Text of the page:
HP CEO Mark Hurd talked about netbook cannibalization in February and said that it would be a while before HP had a usable metric regarding netbook cannibalization.

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RE: No
By invidious on 4/20/2009 12:55:35 PM , Rating: 5
I agree. Unfortunately this article is very obtuse and assumes that people are somehow supposed to be supporting the laptop market. It should be (and is) the exact opposite. People are buying what suits their needs, the market supports them. If the laptop form factor is obsolete (and I dont think it is) then it will die as it should.

I do not see how this ASP has anything to do with the real world. The only thing that matters is sales and profits. I would say that if anything cheap netbooks are resulting in overall higher sales than would be expected during a recession. If this causes microsoft to lose money on potential vista sales then that is their own fault for not forseeing the market change and tailoring their OS to support it.

Bottom line is netbooks are a good thing for consumers, so they are here to stay. And M$'s next OS has a version built to support them, so they have a proactive plan. This story is basically a big waste.

RE: No
By dgingeri on 4/20/2009 2:37:16 PM , Rating: 2
I totally agree with you, Invidious. If the laptop makers are finding that their products are not being purchased, it is not up to the competitors to find a way to curtail their market, it is more that those laptop makers must adjust to fit their product to the market.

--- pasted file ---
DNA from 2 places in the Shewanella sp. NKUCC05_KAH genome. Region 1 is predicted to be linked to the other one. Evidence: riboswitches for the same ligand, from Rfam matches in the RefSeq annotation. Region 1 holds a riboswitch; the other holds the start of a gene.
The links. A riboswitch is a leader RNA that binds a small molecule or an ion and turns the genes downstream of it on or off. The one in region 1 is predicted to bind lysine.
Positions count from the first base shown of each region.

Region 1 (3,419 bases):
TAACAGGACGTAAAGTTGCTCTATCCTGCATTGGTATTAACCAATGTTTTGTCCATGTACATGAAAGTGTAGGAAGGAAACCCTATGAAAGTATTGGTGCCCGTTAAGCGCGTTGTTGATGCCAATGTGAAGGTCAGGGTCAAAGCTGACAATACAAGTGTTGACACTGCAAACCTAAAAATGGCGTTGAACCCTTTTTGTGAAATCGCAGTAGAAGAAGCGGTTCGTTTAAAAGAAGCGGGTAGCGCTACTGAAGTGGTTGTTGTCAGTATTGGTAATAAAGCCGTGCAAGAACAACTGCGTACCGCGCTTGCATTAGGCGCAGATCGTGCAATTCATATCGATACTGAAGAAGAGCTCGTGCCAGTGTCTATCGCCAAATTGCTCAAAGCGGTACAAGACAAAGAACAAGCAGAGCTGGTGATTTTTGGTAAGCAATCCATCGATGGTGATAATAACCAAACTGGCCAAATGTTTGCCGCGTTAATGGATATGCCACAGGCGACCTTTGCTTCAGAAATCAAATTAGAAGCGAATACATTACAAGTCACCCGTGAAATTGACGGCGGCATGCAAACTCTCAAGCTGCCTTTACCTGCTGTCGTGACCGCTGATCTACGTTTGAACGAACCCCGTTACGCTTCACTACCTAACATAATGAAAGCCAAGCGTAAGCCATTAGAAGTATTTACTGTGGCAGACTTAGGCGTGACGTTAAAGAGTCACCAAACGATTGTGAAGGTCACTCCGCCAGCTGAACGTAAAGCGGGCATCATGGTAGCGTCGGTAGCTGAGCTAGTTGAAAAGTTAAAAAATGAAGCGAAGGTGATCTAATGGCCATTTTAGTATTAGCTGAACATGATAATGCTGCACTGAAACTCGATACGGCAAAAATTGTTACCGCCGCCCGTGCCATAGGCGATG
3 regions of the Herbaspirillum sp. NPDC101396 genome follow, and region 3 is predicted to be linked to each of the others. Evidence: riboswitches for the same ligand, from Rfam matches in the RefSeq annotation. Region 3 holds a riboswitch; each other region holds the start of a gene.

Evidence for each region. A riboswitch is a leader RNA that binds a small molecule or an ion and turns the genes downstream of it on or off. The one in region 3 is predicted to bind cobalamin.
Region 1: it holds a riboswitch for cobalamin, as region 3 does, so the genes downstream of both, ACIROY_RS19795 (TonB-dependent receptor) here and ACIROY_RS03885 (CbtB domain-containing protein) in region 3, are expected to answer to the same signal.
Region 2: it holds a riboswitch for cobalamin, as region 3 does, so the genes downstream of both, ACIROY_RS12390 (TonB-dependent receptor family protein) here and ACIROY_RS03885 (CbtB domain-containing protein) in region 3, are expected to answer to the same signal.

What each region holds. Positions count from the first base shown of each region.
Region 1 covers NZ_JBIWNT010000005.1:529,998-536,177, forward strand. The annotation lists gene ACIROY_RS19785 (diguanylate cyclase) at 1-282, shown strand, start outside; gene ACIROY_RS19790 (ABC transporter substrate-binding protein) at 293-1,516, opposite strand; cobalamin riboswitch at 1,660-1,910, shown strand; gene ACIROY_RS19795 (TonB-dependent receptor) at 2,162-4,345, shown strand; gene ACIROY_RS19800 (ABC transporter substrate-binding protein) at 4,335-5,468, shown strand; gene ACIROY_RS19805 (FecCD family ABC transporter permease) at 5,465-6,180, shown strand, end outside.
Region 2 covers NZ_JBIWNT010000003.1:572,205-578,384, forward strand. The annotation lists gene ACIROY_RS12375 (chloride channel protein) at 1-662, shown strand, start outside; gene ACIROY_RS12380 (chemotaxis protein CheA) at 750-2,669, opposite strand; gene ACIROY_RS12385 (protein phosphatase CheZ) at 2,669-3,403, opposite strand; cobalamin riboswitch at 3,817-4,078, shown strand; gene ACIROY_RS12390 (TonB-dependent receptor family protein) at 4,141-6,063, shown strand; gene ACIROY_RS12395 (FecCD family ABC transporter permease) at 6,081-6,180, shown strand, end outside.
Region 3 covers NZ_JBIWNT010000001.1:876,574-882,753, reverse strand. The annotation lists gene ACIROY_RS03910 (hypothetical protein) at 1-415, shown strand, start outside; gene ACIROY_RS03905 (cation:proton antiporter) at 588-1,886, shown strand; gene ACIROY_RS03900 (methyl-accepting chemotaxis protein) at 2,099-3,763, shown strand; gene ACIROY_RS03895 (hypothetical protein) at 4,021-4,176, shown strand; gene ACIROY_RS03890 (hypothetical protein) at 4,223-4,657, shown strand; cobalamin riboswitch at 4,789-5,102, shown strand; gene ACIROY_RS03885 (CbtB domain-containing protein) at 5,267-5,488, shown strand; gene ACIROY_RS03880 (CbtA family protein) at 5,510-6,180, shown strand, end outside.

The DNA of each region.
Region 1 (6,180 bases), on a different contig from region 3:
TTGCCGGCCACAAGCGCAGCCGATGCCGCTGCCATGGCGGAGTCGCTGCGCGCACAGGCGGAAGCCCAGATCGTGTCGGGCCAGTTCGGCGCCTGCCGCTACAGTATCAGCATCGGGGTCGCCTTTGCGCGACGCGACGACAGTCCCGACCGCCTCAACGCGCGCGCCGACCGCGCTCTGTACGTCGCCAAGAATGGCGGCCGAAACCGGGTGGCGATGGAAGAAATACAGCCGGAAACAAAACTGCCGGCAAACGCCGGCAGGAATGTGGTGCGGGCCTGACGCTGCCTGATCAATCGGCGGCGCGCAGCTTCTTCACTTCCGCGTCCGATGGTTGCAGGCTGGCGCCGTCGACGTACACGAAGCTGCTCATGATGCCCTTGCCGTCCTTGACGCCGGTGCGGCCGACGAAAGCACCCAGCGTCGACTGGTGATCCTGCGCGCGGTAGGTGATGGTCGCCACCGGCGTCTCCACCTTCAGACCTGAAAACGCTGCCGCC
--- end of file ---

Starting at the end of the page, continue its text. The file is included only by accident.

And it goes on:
I have found myself considering buying one of those netbooks, when I have never considered myself has having cause to buy a laptop. Laptops were just too expensive for the limited use I would have, but a netbook has the capacity I would need for the limited use I would have, but not the huge price tag. For me, that's not eating into the market, that is filling a need.

Granted, some people who would have purchased a full laptop are getting a netbook instead. Perhaps they are losing a little bit, but that is not Microsoft's fault.

I'm thinking the crappy laptop market (the ones that cost <$1000, have Intel integrated graphics and celeron processors, can't do anything more than internet and e-mail on them anyway) is being eroded for the netbook market simply because the netbook fills the need better than the crappy laptops do.

There will always be a bigger market for more capable laptops, with discrete video and higher speed hard drives for business purposes. That market will not be eroded by netbooks.

RE: No
By Oregonian2 on 4/20/2009 3:15:33 PM , Rating: 2
I also agree -- but want to point out the pessimistic sort of position the article presents.

One also could just as well said that netbooks have SAVED the laptop business from disaster caused by the world economic collapse. Hallelujah!

"Death Is Very Likely The Single Best Invention Of Life" -- Steve Jobs